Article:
I have avoided this topic for some time because of the complexity emanating from the heterogeneity of the depressive syndrome, complex statistics, changes in study design over time, use of meta-analysis, changing FDA requirements for the studies, issues with regard to publication bias or withholding publication of negative results, issues with regard to patient selection and representativeness of those patients, questionable assumptions that changes in scale ratings adequately measure changes in severity, data that shows an increase in placebo effect over time which is likely the result of recruiting patients that either the most severe or the least severe (least responsive to placebo and most responsive to placebo), financial incentives in the medical and pharmaceutical industries etc. However, recently this issue has been raised often by patients in my practice and I am thus going to engage it.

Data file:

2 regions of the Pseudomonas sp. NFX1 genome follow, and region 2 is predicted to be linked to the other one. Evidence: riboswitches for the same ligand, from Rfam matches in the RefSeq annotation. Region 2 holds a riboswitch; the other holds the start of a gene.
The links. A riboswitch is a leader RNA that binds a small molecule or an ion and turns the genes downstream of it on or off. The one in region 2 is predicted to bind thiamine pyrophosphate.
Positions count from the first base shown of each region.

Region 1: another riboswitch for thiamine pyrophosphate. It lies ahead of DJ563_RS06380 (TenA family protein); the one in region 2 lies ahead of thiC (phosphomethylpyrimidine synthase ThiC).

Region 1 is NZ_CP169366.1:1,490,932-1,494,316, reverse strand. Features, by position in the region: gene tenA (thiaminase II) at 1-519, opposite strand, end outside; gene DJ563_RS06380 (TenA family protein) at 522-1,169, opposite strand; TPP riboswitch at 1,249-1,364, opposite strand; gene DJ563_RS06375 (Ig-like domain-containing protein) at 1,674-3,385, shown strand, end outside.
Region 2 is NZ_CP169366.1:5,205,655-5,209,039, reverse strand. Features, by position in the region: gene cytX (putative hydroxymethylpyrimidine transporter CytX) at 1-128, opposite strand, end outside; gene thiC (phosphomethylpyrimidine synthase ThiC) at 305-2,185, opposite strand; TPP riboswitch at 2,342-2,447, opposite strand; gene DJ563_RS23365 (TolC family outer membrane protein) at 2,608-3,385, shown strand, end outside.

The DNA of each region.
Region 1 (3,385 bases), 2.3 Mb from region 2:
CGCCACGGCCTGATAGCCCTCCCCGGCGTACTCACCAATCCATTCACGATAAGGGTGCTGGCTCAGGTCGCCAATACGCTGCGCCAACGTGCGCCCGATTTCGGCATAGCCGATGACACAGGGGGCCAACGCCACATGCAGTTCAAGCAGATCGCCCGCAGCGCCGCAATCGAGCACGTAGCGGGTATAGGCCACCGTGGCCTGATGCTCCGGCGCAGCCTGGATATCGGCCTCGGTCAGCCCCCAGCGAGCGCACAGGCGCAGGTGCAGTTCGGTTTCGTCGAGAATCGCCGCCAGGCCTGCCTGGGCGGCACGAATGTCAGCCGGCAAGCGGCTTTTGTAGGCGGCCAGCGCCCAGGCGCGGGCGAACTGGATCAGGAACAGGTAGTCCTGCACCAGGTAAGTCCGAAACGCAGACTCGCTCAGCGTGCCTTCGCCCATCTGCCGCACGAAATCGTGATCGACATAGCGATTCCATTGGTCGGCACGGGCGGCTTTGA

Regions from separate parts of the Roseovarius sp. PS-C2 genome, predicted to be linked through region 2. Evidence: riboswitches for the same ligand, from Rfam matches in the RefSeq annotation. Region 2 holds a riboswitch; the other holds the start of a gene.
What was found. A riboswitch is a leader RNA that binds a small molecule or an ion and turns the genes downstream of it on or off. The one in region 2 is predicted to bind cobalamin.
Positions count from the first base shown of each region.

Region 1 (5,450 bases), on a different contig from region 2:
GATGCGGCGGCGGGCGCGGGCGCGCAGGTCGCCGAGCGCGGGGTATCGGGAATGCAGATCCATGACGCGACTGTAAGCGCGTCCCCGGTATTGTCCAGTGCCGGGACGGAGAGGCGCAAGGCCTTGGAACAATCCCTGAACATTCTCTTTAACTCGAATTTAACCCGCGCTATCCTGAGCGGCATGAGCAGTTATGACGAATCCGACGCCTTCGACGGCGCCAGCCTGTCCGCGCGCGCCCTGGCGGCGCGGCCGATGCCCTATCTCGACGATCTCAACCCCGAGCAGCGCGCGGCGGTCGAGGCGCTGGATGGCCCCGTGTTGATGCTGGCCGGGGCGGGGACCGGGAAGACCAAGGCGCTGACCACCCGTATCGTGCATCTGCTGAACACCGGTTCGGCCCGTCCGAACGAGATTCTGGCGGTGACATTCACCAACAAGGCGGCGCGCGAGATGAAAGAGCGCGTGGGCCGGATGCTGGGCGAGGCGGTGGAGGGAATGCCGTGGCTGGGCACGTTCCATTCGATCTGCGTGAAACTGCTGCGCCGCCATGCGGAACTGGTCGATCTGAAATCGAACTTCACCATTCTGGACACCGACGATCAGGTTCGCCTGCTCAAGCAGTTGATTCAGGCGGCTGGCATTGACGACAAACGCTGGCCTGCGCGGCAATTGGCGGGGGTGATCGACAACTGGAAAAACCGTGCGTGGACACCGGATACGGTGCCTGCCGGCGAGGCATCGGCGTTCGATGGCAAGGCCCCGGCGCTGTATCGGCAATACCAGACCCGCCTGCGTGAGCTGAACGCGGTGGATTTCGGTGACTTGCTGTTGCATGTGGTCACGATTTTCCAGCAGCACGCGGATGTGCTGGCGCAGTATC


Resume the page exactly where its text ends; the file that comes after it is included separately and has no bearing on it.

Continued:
This current debate was kicked off by an article in January 6, 2010 Journal of the American Medical Association (JAMA) that concluded that the results of the published meta-analysis showed that the magnitude of benefit from antidepressant therapy when compared to placebo increased with the severity of depression and that in mild or moderate depression the benefit was minimal or nonexistent. It does seem intuitive that less depressed people would more likely respond to an antidepressant and placebo similarly. Two other points need to be made about the study. First, it is a meta-analysis and by definition it includes many studies and thus the heterogeneous condition of depression is magnified because of different research protocols. Second, the idea of placebo does not mean that nothing is done. It simply means that the active agent being evaluated is not in the placebo group. However, the placebo group is still given attention, they go through the mechanics of taking a pill, they are evaluated and asked questions etc. This is something and possibly something that is meaningful. It is not nothing. These ideas made the leap to the popular press in a January 29, 2010 article in Newsweek entitled, "The Depressing News About Antidepressants." Their conclusion that the therapeutic effects of antidepressants are generally trivial is a distortion of the placebo effect.